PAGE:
Pierre-Henri Lecuisinier gave France another gold medal and another rainbow jersey in the junior men’s road race after sprinting away from the remnants of a successful break to beat Belgium’s Martijn Degreve and the Netherlands’s Steven Lammertink into second and third respectively.
Lecuisinier punched clear in the final 150 metres of the 126km event in which the French squad dominated the race with their superior numbers and better tactics, proving it is possible for a break to succeed on the flat course.
“It’s a really great day, I’m so happy,” said an ecstatic Lecuisinier at the finish in Rudersdal, just north of Copenhagen. “I want to thank all the French team today – they did a very good job for me to win.”
After leading out Lecuisinier, France’s Florian Senechal claimed fourth, with Erik Zabel’s son, Rick, rounding out the top five.
Second-placed Degreve said: “We didn’t have any real communication with the other riders in the break. I just talked to Rob Leemans and he attacked inside the last 2km, which was really good for me, but Pierre-Henri was too strong.”
As to be expected with junior riders, the racing was aggressive from the start and the French immediately made their mark, getting four riders into a 13-man group. Although the break didn’t last a lap it was a springboard for Alexis Gougeard (France) and Daan Myngheer (Belgium) to jump clear. Their lead barely grew passed the 40 second mark as a continuous flurry of attacks kept the duo’s lead pegged back. However their effort held out until the seventh lap when they were finally reclaimed by the peloton.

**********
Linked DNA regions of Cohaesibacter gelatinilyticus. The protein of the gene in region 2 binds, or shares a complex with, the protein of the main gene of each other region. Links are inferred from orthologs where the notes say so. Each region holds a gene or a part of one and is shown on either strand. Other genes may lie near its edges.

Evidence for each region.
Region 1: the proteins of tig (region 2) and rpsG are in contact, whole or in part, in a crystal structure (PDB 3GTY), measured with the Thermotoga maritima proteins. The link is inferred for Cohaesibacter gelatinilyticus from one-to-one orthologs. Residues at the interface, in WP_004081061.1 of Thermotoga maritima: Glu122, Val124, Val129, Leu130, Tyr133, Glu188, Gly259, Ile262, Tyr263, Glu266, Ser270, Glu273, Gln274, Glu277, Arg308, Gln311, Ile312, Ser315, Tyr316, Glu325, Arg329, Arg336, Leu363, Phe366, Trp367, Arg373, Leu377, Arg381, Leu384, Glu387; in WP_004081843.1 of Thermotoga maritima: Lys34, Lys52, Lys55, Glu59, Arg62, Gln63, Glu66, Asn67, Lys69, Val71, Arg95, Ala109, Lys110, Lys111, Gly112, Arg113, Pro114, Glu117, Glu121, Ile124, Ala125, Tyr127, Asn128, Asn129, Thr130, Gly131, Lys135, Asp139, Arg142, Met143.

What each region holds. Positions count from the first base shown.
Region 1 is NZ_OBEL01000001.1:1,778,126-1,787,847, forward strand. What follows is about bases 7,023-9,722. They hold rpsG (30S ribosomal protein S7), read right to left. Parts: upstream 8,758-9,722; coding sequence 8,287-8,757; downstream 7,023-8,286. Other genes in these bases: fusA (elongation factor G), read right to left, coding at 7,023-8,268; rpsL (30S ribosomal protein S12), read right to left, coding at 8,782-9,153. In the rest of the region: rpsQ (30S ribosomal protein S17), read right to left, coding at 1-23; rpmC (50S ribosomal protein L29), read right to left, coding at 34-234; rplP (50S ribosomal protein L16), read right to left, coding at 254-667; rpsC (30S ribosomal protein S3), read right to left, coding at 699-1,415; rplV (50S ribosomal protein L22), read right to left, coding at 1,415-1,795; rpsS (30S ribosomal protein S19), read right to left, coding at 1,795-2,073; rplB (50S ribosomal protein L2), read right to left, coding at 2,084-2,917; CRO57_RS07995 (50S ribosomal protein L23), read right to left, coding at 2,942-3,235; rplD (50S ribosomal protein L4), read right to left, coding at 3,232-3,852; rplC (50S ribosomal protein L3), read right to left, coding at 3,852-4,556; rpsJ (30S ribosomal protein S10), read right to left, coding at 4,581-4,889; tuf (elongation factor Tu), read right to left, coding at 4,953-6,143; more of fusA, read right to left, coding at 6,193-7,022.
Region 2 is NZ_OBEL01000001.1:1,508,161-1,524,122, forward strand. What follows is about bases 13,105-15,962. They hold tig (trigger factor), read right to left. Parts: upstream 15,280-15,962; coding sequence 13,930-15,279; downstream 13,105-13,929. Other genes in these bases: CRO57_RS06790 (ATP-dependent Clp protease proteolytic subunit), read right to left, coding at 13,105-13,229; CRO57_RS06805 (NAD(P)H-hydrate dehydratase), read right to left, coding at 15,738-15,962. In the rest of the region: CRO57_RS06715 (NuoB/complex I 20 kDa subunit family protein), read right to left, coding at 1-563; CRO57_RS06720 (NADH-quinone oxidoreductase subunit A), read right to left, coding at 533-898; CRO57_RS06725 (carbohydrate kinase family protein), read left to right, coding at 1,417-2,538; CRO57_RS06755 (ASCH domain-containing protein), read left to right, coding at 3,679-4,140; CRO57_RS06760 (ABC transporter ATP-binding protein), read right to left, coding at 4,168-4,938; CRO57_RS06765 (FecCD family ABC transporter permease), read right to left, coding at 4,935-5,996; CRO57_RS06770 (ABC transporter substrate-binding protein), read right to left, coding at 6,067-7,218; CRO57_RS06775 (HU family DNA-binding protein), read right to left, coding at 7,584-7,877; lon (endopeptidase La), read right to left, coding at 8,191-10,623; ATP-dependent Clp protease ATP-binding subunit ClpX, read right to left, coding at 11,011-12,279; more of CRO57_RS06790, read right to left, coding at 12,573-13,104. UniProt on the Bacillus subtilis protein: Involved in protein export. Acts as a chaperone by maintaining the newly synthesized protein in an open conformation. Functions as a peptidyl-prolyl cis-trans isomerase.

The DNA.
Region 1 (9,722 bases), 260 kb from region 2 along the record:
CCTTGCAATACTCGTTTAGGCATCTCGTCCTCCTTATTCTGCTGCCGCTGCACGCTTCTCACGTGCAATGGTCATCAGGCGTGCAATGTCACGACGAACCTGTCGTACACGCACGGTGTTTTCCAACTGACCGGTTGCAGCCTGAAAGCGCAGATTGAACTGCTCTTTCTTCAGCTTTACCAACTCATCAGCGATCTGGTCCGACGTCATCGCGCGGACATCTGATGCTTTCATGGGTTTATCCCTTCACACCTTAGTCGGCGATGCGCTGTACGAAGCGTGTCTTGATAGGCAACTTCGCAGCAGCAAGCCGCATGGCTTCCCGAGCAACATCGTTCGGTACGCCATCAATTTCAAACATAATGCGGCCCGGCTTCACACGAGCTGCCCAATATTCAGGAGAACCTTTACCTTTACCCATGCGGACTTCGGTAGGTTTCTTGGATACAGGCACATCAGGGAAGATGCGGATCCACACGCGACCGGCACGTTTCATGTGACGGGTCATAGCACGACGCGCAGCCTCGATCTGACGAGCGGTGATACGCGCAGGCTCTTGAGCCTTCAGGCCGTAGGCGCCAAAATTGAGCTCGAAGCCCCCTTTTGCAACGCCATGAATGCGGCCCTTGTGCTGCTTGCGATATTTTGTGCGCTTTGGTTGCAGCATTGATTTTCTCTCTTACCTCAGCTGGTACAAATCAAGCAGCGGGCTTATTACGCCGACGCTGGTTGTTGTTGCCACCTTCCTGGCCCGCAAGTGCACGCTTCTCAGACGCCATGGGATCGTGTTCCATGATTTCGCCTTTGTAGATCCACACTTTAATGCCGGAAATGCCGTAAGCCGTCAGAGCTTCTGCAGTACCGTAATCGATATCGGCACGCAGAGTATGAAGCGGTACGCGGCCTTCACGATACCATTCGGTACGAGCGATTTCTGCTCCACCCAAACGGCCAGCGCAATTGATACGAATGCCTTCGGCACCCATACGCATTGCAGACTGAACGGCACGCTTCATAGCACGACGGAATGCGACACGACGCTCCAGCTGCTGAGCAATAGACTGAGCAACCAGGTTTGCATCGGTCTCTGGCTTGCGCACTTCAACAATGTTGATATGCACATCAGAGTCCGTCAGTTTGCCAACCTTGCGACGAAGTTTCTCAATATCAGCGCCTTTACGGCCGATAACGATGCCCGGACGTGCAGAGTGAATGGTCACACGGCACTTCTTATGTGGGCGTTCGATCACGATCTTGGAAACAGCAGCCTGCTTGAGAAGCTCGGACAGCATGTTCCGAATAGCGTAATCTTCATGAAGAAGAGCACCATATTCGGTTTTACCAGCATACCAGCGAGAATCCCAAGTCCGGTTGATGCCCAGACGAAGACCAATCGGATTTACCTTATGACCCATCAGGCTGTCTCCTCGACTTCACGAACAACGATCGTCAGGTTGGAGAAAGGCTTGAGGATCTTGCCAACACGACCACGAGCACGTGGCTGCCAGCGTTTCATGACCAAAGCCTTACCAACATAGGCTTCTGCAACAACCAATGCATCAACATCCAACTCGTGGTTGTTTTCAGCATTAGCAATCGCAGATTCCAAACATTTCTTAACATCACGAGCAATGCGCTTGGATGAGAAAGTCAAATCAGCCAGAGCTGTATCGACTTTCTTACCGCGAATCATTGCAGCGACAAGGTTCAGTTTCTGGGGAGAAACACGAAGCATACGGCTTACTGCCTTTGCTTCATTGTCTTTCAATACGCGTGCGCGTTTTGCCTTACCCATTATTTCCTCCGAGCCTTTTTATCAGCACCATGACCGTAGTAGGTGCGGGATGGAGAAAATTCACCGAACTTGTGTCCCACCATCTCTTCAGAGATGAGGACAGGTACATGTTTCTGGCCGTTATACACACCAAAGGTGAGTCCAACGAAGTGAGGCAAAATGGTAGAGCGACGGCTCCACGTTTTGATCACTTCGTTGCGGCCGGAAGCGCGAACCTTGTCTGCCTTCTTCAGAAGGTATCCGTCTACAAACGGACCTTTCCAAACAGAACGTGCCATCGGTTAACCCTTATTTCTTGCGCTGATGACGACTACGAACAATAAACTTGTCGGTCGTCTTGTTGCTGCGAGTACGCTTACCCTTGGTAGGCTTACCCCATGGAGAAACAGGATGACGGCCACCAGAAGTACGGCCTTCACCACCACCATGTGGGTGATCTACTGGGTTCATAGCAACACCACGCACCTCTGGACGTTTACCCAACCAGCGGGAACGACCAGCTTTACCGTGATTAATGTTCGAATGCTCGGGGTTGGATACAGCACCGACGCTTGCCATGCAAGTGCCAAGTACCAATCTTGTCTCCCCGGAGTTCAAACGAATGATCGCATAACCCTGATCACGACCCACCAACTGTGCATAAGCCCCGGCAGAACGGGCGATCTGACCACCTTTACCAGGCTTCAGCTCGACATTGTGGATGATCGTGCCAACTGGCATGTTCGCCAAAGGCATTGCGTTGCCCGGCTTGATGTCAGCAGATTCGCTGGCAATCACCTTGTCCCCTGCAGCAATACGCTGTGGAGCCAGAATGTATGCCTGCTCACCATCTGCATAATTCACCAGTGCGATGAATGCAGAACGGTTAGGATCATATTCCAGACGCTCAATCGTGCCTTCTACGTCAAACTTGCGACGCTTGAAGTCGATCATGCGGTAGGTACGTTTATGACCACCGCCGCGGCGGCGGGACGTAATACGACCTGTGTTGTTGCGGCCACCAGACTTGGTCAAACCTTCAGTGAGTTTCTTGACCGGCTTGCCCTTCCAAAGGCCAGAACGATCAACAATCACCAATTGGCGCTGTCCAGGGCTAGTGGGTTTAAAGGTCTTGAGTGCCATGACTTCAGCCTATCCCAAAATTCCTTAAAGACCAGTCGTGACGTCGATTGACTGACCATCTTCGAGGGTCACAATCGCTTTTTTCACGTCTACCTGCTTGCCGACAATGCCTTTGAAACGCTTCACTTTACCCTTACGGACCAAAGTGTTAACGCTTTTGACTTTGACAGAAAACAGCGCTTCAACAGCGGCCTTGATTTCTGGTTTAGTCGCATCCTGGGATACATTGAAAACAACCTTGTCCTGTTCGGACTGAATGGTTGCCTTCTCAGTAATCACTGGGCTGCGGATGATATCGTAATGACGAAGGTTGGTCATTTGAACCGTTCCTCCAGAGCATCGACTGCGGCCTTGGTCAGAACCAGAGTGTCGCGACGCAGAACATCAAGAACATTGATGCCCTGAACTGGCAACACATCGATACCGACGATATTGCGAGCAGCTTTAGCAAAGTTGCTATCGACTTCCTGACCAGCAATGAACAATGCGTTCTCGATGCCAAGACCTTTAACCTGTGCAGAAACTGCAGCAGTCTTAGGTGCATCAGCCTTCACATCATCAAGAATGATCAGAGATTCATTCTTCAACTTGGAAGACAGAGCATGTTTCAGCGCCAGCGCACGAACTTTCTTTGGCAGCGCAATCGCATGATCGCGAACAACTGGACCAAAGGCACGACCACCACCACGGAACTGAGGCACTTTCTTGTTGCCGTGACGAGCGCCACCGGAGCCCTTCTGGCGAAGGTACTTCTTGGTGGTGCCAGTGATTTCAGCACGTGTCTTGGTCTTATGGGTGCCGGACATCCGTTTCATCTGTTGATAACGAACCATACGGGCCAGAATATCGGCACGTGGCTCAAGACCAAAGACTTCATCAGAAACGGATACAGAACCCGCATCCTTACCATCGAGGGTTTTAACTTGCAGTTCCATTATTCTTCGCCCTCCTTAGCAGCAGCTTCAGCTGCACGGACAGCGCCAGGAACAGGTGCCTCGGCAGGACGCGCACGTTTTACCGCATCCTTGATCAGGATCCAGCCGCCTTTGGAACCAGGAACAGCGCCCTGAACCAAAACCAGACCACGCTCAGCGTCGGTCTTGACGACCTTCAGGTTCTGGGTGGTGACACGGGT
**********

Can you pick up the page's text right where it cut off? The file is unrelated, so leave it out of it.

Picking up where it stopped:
Another flurry of attacks from a number of riders including British rider Matthew Holmes and Australian Calvin Watson followed and a large group of about 25 riders broke clear. In the penultimate lap of a race, however, a break of six, with two riders apiece from France, Belgium and the Netherlands created a 20 second cushion and this proved to be the attack of the race thanks to the presence of several big nations.
Despite the efforts of the Italian squad, led by European junior time trial champion Alberto Bettiol, and several hard turns by Great Britain, the move stayed away. The margin was also aided on the final lap after a bad-looking crash at the front of the peloton when a German rider misjudged the apex and brought down about 15 others.
Up ahead, on the last significant incline of the course, Slik faded off the back and re-joined the peloton, leaving the remaining five to press on alone.
Leemans surged away in the finale, got a gap and seemed set to win, even insight of the line. However the slight gradient up to the finish hurt his speed and the other riders started their sprint early to avoid being caught by the rapidly approaching peloton.
Lammertink went first but then eased. Lecuisinier then made his own, more decisive move and quickly got a gap than gave him the time to understand and celebrate the significance of his victory.
Lecuisinier’s success means France has now claimed two gold medals in this year’s road events.
This article was originally published on Cyclingnews.com.